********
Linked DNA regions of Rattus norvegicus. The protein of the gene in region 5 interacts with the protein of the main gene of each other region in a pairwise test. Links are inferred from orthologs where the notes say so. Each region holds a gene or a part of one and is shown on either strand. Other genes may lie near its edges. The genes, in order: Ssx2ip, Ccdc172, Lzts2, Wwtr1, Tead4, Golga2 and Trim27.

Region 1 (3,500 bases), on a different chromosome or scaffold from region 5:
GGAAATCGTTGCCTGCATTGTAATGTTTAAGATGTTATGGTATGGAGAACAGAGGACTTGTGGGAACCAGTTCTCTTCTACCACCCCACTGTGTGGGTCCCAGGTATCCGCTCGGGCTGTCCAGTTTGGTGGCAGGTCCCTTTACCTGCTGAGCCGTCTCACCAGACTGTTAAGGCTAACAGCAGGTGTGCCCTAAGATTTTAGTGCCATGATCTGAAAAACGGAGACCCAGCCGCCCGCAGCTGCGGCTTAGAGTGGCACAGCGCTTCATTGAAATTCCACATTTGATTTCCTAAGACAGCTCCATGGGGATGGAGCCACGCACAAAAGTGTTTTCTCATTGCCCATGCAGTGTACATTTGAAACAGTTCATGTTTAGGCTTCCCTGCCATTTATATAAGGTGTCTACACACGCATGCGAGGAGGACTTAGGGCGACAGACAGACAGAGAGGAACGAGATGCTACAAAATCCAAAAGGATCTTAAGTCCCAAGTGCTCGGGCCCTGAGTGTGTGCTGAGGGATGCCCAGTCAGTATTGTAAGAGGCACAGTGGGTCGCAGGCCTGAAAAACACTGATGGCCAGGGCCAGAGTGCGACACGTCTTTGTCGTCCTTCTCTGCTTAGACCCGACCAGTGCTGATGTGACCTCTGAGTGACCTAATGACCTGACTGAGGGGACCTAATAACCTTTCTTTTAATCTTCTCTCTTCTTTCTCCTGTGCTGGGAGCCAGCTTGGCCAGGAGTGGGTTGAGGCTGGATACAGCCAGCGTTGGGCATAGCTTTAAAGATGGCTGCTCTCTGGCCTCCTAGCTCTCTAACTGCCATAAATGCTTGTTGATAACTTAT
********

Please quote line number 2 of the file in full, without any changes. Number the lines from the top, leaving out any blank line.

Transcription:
Region 1 (3,500 bases), on a different chromosome or scaffold from region 5: